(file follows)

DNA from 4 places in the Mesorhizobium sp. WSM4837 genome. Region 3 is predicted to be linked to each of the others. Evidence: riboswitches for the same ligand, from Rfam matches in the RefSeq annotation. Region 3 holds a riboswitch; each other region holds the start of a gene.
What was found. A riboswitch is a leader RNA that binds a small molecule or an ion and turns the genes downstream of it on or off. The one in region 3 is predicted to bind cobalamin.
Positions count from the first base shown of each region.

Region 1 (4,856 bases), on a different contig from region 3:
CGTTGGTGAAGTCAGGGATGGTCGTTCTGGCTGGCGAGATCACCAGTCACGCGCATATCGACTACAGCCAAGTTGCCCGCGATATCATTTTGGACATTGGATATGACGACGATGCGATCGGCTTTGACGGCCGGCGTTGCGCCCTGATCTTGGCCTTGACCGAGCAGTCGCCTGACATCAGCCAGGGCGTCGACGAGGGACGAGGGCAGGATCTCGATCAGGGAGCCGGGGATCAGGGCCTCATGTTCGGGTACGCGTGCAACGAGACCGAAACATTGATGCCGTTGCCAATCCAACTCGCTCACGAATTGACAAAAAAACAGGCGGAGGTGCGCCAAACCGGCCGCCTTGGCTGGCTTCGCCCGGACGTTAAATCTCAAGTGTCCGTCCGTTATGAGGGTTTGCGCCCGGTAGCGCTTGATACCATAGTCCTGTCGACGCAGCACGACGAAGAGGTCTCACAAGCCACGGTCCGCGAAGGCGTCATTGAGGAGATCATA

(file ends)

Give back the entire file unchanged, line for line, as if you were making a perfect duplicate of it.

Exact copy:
DNA from 4 places in the Mesorhizobium sp. WSM4837 genome. Region 3 is predicted to be linked to each of the others. Evidence: riboswitches for the same ligand, from Rfam matches in the RefSeq annotation. Region 3 holds a riboswitch; each other region holds the start of a gene.
What was found. A riboswitch is a leader RNA that binds a small molecule or an ion and turns the genes downstream of it on or off. The one in region 3 is predicted to bind cobalamin.
Positions count from the first base shown of each region.

Region 1 (4,856 bases), on a different contig from region 3:
CGTTGGTGAAGTCAGGGATGGTCGTTCTGGCTGGCGAGATCACCAGTCACGCGCATATCGACTACAGCCAAGTTGCCCGCGATATCATTTTGGACATTGGATATGACGACGATGCGATCGGCTTTGACGGCCGGCGTTGCGCCCTGATCTTGGCCTTGACCGAGCAGTCGCCTGACATCAGCCAGGGCGTCGACGAGGGACGAGGGCAGGATCTCGATCAGGGAGCCGGGGATCAGGGCCTCATGTTCGGGTACGCGTGCAACGAGACCGAAACATTGATGCCGTTGCCAATCCAACTCGCTCACGAATTGACAAAAAAACAGGCGGAGGTGCGCCAAACCGGCCGCCTTGGCTGGCTTCGCCCGGACGTTAAATCTCAAGTGTCCGTCCGTTATGAGGGTTTGCGCCCGGTAGCGCTTGATACCATAGTCCTGTCGACGCAGCACGACGAAGAGGTCTCACAAGCCACGGTCCGCGAAGGCGTCATTGAGGAGATCATA